With the growing popularity of Wi-Fi and its increasing prominence in corporate networks, it is important to understand the various terms, acronyms, and standards that are rapidly becoming a part of the lingo. To that end, we’ve put together this glossary of common terms that are used.
20 MHz Channel
The default bandwidth used by 2.4GHz wireless networks. When a Wi-Fi access point and all associated clients can support a 40 MHz channel, higher throughput is possible by combining channels. Whenever another access point that does not support 40 MHz channels is present, or if a legacy client is present, then all devices must use 20 MHz channels.
40 MHz Channel
Newer access points and clients can use 40 MHz channels in the 2.4 GHz range to obtain higher throughputs. As long as all devices within the network can support this then the network can use 40 MHz channels, but if any legacy device is present, the entire network must fall back to using a 20 MHz channel.
The IEEE committee and the set of standards maintained by the IEEE for wireless networking.
The IEEE standard for wireless networking in the 5 GHz range. 802.11a networks can support up to 54 Mbps throughput and operate in the UNII bands.
The IEEE standard for wireless networking in the 5 GHz range. 802.11ac networks can support up to 1 Gbps throughput using multiple channels, 500 Mbps using a single channel, and operate in the UNII bands. It will use 80 and 160 MHz channels and MIMO to achieve higher throughput rates.
The IEEE standard for wireless networking in the 2.4 GHz range. 802.11b networks support up to 11 Mbps throughput and operate in the ISM band.
The IEEE standard for wireless networking that addresses the Media Access Control (MAC) layer to comply with rules in each country.
The IEEE standard for wireless networking Quality of Service (QoS) on 802.11 a, b, and g networks.
The IEEE standard for wireless networking in the 2.4 GHz range. 802.11g networks support up to 54 Mbps throughput and operate in the ISM band.
The IEEE standard for wireless networking that sets the requirements for Dynamic Frequency Selection (DFS) and Transmit Power Control (TPC) so that Wi-Fi devices can coexist in the same UNII frequency ranges as other 5 GHz devices.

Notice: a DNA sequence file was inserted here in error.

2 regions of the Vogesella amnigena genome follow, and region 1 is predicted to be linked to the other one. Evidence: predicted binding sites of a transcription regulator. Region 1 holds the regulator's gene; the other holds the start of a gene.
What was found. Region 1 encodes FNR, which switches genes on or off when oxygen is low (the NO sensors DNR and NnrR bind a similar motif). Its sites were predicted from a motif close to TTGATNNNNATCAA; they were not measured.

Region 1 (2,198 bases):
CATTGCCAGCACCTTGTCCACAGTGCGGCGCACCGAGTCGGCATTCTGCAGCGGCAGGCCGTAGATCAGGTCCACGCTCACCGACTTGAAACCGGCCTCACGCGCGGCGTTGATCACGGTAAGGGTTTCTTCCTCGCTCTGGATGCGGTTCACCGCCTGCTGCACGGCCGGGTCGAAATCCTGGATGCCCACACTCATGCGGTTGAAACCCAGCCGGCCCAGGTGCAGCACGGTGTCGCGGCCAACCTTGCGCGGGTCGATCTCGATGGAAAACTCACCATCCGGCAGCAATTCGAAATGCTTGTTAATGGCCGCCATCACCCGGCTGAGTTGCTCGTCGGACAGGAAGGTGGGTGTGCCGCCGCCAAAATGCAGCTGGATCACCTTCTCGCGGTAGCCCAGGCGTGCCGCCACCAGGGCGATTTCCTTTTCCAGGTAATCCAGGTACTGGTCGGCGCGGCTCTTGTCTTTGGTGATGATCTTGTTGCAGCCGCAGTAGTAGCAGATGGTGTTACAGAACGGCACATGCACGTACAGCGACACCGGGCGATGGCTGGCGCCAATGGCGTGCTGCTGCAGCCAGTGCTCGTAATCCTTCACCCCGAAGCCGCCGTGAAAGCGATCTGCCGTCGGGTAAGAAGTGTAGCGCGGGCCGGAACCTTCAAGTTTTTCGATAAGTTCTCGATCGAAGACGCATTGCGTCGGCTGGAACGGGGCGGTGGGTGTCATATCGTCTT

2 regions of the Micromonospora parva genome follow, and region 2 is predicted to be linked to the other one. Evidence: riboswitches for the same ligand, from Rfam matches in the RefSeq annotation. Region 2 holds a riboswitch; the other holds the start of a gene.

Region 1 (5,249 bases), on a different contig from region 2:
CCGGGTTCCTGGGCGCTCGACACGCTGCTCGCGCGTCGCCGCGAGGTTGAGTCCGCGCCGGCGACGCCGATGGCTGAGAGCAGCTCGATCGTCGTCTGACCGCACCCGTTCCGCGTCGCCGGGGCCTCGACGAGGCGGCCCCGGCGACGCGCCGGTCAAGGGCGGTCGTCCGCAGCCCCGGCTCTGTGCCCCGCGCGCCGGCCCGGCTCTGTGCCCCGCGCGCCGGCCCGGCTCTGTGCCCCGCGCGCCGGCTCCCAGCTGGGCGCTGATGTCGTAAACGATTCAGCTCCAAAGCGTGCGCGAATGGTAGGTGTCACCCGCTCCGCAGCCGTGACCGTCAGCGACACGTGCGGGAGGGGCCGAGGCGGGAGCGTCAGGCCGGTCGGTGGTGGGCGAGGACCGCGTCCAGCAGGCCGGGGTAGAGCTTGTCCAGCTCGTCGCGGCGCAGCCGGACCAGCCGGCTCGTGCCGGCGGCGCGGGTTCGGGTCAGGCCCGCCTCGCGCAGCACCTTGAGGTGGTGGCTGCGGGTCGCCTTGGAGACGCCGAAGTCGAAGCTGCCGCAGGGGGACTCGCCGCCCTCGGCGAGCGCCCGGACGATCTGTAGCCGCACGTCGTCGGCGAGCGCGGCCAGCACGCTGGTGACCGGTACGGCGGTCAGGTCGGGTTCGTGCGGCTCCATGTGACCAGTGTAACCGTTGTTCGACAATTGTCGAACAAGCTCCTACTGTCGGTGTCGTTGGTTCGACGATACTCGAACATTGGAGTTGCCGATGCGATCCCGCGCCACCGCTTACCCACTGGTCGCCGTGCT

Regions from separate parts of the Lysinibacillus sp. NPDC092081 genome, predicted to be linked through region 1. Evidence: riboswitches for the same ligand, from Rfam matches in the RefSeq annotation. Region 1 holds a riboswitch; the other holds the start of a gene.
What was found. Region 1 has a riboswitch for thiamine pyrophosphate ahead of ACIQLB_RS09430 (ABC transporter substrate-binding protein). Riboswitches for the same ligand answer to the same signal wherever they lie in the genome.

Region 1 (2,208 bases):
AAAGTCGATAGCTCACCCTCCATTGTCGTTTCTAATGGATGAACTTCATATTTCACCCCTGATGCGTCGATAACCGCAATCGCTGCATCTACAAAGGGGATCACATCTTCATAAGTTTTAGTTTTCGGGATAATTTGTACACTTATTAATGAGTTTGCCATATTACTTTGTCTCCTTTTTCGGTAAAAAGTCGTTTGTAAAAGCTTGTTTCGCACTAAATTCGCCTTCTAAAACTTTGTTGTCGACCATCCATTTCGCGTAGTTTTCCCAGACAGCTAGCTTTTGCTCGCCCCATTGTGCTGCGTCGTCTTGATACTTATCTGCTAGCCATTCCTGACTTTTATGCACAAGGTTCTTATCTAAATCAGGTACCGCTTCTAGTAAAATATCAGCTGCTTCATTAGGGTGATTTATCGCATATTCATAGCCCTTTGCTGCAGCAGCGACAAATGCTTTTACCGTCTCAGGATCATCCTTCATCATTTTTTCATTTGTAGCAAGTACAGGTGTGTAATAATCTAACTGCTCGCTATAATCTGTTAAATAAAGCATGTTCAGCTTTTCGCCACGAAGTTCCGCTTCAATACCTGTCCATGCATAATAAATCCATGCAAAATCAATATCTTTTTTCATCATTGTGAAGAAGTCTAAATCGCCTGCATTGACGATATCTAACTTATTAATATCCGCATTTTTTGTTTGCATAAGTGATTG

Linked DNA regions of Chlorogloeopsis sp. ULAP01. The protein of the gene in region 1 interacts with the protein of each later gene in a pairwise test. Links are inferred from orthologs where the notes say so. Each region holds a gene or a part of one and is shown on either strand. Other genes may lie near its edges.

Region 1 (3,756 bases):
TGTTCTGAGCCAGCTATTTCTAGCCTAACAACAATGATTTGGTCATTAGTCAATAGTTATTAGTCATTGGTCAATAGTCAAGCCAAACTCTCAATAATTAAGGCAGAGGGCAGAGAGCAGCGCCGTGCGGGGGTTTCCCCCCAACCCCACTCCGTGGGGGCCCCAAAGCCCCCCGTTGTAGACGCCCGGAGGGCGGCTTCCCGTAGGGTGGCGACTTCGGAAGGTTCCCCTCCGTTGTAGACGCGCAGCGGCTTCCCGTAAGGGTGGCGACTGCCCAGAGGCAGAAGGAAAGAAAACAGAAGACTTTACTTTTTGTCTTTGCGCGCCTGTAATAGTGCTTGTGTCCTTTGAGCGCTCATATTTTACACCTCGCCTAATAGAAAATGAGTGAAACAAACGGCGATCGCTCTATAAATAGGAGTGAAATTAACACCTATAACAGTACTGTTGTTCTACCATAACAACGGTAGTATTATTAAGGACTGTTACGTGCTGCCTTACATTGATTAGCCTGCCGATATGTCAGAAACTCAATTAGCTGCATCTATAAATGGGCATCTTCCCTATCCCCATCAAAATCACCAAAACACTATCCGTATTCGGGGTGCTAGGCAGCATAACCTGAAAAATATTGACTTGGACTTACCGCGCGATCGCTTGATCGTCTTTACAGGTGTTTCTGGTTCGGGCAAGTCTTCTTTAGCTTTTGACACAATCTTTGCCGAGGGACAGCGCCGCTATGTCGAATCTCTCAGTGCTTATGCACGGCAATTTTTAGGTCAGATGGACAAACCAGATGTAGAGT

The IEEE standard for wireless networking security, using AES encryption, authentication using 802.1x, and data integrity.
The IEEE standard for wireless networking to meet the legal requirements within Japan. These include power, frequency, and operational characteristics of wireless networks.
The IEEE standard for wireless networking that can use both the 2.4 GHz and 5 GHz ranges, with MIMO. 802.11n compatible access points and clients can support throughput rates of up to 600 Mbps, and clients are backwards compatible with older access points that can only do 802.11 a, b, or g.
An IEEE standard for port-based authentication to the network. It can be used in Ethernet switches to restrict access to the wired network as well as in wireless access points to restrict access to the Wi-Fi network. 802.1x can use username/password or certificates to authenticate to the network. It is typically used in combination with wireless encryption schemes to provide confidentiality and integrity.
A device that acts as the bridge between wireless clients and the wired network. Often abbreviated as AP.
Ad Hoc Mode
A peer to peer mode of networking using Wi-Fi networking but no access point. Ad Hoc networks can include more than two devices.
The Advanced Encryption Standard is a symmetric block encryption protocol used in WPA2 and other protocols to encrypt data with a high degree of protection and a low CPU overhead.